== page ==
Recommend13

    ReplyShane Hussain Naqvi Feb 1, 2012 – 3:47PM
    I think he meant it sarcastically. his point is same as yours. Like he said earlier “Who can justify the killing of any human being?”. Nothing justifies killing another human being.
    Recommend18

    ReplyKafka Feb 1, 2012 – 4:00PM
    Indeed, we should not tolerate the killing of anybody, for any reason. Killing of professionals is not only a crime against that particular sect but also against the whole nation. I am sure that this good doctor did not only serve the Shias but sunnies and others too. Being a puritan suni, I disassociate myself from all of such killings.
    Recommend5

    ReplySana Durvesh Feb 1, 2012 – 4:03PM
    I agree with Danali.Why do we even talk about shia was killed or sunni?Dont we all know it is not about that.
    Recommend10

    ReplyDanali Dahraj Feb 1, 2012 – 4:06PM
    @Shane Hussain Naqvi: Nothing justifies killing an ‘innocent’ human being.
    Recommend2

    ReplyAamir Feb 1, 2012 – 4:24PM
    Get to the root cause..
    Hate preaching in all sects and religions is reaching to its extreme. These paid clerics brainwash even educated onese to legalize killing of opponents. First we need to eliminate these businessmen who are earning well on our blood be it Shia or Sunni or otherwise.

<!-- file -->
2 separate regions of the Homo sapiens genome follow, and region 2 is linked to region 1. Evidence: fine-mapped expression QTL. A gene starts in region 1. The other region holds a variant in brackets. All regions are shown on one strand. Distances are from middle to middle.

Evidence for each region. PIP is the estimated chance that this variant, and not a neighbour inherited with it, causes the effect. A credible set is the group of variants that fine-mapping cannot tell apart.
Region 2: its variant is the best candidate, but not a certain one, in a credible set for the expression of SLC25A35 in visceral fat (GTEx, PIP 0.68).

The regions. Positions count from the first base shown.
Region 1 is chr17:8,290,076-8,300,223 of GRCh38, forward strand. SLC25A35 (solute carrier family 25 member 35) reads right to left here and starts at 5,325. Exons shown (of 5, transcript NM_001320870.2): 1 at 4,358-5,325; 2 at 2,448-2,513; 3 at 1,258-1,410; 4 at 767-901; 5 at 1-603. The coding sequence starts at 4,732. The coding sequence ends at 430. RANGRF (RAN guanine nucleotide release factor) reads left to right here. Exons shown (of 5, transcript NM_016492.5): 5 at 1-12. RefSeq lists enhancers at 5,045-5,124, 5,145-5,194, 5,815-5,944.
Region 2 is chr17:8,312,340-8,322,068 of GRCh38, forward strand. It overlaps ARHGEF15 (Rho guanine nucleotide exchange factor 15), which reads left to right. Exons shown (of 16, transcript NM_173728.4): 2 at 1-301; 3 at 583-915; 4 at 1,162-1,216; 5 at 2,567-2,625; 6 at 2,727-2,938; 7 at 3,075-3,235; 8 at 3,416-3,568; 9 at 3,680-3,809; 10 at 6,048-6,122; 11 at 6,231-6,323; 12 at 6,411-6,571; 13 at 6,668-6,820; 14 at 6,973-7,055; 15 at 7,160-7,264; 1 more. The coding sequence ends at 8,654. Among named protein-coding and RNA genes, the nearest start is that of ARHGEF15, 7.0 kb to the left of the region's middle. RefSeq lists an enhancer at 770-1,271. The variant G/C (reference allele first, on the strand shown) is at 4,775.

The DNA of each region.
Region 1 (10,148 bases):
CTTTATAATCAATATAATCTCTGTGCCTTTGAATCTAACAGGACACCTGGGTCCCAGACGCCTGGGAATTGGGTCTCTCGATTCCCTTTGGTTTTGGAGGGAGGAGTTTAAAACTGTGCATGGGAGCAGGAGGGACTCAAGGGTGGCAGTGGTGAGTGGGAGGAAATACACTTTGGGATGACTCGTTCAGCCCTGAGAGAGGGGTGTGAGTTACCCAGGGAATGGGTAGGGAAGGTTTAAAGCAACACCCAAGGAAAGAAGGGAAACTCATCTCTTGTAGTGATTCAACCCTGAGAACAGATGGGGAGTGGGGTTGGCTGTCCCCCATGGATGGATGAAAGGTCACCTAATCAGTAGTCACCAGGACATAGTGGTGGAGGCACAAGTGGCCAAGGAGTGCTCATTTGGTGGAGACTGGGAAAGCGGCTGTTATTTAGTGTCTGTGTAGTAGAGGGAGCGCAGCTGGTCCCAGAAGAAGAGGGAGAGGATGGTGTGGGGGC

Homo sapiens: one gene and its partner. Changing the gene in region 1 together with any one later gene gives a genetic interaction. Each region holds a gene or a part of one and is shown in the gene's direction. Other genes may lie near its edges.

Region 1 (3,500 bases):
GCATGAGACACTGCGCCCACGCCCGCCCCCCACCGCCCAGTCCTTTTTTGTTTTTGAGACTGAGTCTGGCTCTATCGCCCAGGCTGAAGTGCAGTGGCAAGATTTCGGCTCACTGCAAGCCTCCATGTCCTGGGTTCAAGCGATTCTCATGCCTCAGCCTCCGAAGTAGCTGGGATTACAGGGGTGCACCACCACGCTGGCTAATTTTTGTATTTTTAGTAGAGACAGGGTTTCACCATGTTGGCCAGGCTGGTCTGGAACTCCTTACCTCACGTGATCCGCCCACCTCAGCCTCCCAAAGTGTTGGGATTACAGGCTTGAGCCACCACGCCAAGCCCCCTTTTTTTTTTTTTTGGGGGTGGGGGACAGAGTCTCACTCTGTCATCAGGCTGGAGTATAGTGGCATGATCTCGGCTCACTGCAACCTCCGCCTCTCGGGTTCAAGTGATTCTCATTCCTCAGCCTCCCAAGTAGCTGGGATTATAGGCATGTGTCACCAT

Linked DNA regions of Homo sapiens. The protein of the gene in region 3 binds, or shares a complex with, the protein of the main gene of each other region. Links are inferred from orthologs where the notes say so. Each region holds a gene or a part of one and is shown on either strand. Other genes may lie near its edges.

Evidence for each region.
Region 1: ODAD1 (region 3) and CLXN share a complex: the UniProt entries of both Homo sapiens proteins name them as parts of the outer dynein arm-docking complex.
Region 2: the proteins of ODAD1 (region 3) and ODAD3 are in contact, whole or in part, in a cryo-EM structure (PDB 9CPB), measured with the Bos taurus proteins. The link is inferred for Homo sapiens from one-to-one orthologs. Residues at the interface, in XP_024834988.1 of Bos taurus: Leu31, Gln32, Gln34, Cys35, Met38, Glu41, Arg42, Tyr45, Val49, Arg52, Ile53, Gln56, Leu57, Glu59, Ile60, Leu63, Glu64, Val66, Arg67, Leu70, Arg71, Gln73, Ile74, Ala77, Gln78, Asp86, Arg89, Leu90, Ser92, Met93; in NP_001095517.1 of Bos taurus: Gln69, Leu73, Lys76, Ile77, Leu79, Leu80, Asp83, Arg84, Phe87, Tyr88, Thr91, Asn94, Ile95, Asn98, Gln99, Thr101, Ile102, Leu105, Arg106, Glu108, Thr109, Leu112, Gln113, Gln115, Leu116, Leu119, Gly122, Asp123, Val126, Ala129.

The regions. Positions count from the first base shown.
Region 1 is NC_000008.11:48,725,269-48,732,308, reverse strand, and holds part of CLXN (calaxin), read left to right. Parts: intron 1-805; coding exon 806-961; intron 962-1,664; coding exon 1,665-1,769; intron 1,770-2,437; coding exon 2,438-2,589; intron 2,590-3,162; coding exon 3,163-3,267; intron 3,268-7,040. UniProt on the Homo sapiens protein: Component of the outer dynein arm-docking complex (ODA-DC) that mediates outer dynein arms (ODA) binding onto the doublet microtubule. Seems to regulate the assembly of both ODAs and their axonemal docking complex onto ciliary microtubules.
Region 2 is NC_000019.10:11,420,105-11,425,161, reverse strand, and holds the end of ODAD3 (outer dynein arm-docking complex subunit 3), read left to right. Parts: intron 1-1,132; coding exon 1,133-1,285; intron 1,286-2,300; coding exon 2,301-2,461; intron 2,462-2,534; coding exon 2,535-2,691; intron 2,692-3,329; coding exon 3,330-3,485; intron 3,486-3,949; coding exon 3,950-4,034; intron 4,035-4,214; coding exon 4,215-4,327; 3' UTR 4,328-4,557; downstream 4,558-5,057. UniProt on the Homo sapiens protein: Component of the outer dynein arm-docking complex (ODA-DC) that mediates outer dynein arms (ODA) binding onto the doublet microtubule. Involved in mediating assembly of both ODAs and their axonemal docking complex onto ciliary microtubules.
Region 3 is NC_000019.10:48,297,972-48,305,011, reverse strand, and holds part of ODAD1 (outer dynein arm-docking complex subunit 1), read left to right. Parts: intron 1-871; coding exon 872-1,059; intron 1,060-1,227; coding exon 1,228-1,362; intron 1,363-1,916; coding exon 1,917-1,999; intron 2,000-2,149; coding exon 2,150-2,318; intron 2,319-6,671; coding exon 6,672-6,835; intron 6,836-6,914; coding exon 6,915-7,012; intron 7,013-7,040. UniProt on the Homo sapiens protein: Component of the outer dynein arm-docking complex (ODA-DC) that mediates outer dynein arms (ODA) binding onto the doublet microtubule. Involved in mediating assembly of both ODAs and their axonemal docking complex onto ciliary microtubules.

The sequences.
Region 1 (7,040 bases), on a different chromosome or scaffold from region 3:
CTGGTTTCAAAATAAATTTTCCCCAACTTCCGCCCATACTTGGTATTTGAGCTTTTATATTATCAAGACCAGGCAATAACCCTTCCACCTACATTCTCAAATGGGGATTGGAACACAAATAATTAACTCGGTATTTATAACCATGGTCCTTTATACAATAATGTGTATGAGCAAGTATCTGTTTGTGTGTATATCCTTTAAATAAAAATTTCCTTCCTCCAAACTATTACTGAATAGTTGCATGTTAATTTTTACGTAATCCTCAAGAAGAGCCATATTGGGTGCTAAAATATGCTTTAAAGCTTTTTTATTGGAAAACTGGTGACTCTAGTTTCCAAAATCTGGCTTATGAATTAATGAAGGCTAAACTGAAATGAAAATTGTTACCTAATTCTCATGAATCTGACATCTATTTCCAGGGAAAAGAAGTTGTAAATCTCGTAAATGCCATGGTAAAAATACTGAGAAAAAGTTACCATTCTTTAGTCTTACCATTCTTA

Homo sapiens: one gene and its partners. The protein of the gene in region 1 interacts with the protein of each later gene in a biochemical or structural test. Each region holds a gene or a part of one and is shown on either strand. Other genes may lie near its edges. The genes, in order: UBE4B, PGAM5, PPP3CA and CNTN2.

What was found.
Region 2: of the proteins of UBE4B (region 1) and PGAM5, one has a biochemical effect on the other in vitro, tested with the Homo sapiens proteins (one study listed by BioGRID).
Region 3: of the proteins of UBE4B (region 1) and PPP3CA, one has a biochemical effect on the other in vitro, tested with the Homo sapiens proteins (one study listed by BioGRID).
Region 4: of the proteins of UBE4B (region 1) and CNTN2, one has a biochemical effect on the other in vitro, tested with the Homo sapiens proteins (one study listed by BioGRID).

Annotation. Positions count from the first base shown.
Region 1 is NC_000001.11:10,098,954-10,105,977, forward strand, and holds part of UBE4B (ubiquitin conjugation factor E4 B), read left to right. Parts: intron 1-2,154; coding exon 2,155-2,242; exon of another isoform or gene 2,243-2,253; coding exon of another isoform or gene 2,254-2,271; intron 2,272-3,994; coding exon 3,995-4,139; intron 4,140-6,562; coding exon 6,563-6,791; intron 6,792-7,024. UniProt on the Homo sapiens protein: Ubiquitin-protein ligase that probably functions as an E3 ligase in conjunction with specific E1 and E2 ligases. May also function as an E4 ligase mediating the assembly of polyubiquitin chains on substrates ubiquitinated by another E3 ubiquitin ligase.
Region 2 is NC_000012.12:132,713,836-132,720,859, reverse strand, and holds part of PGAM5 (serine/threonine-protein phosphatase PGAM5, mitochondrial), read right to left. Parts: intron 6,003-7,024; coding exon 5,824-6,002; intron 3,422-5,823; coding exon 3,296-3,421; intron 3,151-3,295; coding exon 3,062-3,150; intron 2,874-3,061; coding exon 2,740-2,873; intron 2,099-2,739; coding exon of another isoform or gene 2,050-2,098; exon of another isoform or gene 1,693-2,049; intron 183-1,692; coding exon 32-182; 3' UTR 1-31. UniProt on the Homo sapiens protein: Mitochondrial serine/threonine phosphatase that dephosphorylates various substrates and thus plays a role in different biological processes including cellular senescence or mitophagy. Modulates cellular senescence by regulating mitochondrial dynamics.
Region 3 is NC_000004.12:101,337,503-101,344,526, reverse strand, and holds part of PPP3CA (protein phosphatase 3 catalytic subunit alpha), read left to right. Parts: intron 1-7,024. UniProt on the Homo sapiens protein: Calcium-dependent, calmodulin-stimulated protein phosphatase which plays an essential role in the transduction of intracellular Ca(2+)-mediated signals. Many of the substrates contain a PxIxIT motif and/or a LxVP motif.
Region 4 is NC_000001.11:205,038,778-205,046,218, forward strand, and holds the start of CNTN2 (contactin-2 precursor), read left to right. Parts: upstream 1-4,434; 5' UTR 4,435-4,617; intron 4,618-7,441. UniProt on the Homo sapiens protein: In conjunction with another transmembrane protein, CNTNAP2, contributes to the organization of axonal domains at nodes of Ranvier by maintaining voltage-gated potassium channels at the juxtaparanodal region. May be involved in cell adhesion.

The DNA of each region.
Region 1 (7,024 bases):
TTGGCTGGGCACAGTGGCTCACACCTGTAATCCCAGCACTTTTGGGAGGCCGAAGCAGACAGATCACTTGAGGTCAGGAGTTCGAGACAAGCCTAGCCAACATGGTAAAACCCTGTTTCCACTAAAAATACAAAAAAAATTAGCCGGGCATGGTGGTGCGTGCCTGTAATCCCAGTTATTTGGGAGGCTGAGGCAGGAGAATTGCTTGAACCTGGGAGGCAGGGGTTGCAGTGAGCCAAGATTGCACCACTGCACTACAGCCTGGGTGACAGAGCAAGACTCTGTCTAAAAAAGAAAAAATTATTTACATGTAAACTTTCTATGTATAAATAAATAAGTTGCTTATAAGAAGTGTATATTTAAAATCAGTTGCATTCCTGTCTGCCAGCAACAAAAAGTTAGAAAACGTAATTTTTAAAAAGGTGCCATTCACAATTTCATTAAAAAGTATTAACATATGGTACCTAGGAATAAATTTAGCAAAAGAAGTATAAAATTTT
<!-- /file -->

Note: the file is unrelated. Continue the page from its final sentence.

Unless we get rid of these culprits, we will keep on killing each other. Divide and rule is their policy, and their bread and butter. Wake up and open your eyes, there is enough in Quran to convince a Muslim. Whoever is directly violating Quran cannot be a true cleric.
    If we want to save our next generation, we need to get rid or hide all those man made material meant for fueling hate among muslims.
    Recommend6

    ReplyTribune Reader Feb 1, 2012 – 4:30PM
    I agree with what Sana Iqbal above has said, our bloodthirst for assigning blame and finding excuses for hatered will never end, we can already see a chain developing, first Ahmedis, then shias, the next will be the non religious Pakistani’s, we the latter already live in the shadow and fear of being labeled Kafirs.
    Recommend8

    Replysars Feb 1, 2012 – 4:43PM
    Ask not for whom the bell tolls for ; it tolls for thee.
    The untimely death of anyone should be an outrage for us all. He was a fellow human, ,pakistani , father, brother, son, neighbour , friend, employee . We all probably have a lot in common with him on all levels. Religion and sect come much behind these basics.